The recent Auditor General Report on the public accounts of Guyana, indicating abuse of the procurement laws of Guyana, is not the first such report in which such a charge has been made. Similar assertions have been made in the past and are likely to be made in the future since the government has refused to reverse itself and will thus continue to find itself in breach of the law.
When the government was pressing for opposition Members of Parliament to make their statutory declarations to the Integrity Commission, no less a figure than the President himself argued that regardless of how the opposition MPs felt about the Integrity Commission, the law was the law and had to be obeyed.
The law is indeed the law but it can be said that when it comes to public procurement, the government seemingly has a right to flout the law as it pleases. The law is the law but yet year after year the Auditor General continues to point out the blatant disregard for the Procurement Act.
As if the ignoring of the Auditor General and the Public Accounts Committee’s advice as regards the waiver of tender board procedures were not enough, the Procurement Act itself amazingly provides no sanctions for a breach of the law.
Thus no political leader or interested citizen can take the government to court and be assured that someone is going to end up behind bars for this blatant breach of the Procurement Act.
The most they can have is a declaration that the law has been voided, but then again, the Auditor General and the Public Accounts Committee and others have been saying this in relation to the block purchase of drugs from a local company to the tune of billions of dollars each year.
So what is that, it may be asked, that can be done to put an end to those continued violation of the law? Public agitation will not work. Those who speak about the silence of the wider society fail to see that when they utter such words they are holding in front of them a mirror.
Neither can we hope that voices within the government itself or within the ruling party will impress on the powers that be to put things right. Those voices may be willing to speak out and act but they know who is behind this decision and they know that it is tantamount to committing political suicide for them to criticise this arrangement that benefits one company.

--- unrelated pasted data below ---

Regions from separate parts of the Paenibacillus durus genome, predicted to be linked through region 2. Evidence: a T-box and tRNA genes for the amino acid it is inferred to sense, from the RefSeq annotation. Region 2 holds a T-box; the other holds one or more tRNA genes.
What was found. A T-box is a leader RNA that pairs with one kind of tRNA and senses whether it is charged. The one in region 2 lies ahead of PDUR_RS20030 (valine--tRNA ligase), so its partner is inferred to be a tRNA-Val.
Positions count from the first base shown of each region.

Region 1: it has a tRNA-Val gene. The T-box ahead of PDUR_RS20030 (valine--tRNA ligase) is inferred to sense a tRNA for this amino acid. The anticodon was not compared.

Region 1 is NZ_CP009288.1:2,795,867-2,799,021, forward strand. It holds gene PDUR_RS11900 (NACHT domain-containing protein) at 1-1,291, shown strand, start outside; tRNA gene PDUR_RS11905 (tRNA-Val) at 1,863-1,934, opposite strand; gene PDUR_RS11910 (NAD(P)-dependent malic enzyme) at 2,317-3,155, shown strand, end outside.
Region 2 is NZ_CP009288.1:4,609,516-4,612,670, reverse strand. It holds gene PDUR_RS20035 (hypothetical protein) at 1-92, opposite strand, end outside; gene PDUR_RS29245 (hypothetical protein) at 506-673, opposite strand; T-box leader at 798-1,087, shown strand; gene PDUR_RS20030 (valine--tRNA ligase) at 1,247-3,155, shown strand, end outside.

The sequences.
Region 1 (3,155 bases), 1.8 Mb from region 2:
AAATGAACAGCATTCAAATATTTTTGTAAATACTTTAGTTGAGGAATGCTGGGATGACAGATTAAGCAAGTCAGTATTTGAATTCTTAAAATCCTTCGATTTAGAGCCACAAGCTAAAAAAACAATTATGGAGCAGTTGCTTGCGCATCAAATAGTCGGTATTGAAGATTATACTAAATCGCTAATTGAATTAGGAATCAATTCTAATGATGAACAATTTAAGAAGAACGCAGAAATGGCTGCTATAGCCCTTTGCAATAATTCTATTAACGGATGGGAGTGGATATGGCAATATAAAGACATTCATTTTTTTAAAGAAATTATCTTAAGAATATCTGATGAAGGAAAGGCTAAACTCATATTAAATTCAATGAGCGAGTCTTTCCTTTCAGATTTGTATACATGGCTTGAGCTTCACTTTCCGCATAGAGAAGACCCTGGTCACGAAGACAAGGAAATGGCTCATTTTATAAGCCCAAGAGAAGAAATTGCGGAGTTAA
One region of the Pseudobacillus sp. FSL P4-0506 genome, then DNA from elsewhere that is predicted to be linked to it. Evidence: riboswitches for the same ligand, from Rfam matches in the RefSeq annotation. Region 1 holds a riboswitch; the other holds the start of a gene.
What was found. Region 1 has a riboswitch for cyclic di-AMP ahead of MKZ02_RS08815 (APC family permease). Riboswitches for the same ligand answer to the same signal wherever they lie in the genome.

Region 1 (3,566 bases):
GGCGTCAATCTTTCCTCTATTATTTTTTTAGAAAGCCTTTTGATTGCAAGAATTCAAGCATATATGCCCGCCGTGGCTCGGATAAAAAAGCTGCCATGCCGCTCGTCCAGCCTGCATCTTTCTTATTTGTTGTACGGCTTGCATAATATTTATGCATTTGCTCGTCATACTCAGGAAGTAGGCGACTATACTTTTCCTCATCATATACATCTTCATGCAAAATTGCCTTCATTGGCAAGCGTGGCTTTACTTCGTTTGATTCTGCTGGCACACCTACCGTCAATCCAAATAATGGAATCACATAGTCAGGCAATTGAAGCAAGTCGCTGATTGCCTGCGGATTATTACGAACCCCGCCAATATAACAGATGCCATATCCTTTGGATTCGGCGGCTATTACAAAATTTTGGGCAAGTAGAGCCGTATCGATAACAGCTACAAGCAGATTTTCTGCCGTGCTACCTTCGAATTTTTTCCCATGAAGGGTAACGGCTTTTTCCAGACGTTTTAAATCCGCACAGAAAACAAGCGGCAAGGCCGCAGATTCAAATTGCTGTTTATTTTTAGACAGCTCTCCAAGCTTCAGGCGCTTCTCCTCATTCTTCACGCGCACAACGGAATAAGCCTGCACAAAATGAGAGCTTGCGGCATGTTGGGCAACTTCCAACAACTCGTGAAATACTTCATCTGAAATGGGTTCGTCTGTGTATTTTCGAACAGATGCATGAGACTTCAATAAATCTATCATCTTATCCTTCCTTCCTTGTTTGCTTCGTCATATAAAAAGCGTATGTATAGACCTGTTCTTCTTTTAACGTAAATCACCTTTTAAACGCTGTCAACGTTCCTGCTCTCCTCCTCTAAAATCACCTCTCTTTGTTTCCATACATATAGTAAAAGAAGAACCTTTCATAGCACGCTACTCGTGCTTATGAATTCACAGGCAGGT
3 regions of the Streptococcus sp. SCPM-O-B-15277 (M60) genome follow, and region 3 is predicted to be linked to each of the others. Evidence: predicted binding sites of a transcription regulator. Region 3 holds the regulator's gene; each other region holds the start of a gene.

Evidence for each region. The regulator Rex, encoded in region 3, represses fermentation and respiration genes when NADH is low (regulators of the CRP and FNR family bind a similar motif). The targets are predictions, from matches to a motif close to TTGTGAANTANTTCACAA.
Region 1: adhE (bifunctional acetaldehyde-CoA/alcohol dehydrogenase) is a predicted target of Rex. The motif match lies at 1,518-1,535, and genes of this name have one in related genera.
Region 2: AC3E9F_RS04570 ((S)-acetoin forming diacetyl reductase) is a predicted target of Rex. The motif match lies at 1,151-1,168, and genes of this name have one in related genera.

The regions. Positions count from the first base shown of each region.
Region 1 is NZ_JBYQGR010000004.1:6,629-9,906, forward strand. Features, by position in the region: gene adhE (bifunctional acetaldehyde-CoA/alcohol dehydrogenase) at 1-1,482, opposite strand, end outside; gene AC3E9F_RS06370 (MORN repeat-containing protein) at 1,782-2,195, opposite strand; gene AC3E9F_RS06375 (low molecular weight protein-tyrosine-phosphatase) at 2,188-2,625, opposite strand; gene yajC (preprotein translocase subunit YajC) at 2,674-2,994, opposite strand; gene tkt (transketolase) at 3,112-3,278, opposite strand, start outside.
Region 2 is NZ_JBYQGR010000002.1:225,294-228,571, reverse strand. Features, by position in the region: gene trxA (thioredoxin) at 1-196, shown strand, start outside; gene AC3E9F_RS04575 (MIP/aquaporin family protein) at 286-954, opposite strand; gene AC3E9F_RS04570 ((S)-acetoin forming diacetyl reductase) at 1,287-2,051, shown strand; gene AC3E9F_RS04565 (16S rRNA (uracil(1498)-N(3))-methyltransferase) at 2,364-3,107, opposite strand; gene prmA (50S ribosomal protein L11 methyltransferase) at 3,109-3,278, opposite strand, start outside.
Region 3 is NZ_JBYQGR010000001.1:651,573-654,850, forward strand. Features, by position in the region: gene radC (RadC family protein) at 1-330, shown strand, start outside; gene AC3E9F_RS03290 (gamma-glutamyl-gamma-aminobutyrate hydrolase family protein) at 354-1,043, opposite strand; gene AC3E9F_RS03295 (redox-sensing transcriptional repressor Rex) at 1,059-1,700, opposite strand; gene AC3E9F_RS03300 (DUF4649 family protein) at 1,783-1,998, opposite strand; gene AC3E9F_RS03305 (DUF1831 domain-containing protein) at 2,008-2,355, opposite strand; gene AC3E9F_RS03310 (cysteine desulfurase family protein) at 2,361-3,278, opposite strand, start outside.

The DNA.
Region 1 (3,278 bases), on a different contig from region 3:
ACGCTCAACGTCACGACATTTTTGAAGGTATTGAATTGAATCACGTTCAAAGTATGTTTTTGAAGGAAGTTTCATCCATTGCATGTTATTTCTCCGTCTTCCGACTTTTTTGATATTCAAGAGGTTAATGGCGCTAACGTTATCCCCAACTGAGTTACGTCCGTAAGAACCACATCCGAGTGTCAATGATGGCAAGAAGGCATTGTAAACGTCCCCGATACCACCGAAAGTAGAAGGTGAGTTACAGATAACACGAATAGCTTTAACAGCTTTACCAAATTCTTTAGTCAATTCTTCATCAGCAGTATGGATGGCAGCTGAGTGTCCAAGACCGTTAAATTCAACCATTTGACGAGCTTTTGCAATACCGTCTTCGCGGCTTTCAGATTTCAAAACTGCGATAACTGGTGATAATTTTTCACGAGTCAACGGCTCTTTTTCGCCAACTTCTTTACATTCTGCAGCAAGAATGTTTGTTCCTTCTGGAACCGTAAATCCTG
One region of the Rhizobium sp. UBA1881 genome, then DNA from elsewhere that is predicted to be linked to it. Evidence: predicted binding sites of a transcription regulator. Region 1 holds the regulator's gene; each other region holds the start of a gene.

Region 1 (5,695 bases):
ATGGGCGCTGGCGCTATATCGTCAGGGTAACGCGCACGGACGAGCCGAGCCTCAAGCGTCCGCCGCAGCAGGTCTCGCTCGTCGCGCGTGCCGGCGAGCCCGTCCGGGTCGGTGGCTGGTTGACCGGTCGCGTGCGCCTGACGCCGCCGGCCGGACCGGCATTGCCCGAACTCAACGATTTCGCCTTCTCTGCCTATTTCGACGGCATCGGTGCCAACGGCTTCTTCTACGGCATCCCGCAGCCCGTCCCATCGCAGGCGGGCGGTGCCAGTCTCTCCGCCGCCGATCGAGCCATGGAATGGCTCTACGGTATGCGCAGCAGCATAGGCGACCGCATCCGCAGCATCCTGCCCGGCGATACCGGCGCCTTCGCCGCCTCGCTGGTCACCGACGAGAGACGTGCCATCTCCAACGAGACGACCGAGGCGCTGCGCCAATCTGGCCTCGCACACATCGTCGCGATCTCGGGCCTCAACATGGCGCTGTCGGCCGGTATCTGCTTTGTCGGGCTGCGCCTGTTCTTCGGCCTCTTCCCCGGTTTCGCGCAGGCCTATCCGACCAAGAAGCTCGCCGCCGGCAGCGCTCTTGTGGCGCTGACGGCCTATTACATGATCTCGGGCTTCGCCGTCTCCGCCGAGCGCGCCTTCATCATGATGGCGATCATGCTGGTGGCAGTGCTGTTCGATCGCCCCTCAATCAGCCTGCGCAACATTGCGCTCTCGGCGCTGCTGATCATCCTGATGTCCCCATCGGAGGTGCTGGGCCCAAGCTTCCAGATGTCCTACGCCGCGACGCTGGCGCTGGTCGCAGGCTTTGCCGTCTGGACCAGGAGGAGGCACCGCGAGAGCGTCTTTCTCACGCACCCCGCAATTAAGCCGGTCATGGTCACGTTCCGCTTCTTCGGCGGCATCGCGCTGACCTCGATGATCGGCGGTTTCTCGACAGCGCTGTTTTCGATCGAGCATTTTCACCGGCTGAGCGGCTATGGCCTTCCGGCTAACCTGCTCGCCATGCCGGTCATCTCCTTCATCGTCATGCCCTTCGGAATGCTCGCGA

There is not the leadership around that would allow public opinion to force the government to remedy its ways and correct this obvious deficiency. And thus one must look, outside of our borders for a solution.
One must look to the international community which doles out hundreds of millions of dollars each year to come to Guyana’s rescue and force the government to reverse this practice of having a waiver of competitive bidding for a large block of medical supplies and services.
The sad thing, though, is that the international community is not going to act. They will urge, as the World Bank has done, for the Public Procurement Commission to be established, but the international community is very comfortable with the general economic direction that the government is pursuing and is not likely to withhold any funding from the administration simply because the government is in a specific instance in breach of the procurement laws of Guyana.
And so it will be business as usual for these international organisations and no doubt this will allow the government to get away with what is taking place at the moment.
What cannot however be removed is the stain that remains. The people may not have the option to change things but they cannot be fooled. They know what is going on.
They know the exact reason why there is no competitive bidding in certain cases. They know who is benefitting and who is losing from this process and this stigma will remain with those who are involved.
It will also remain with the ruling party which is now subservient to the State. The PPP has been ineffectual in reversing the slide into disrepute by the government that it formed.
It is muzzled by its own creation.
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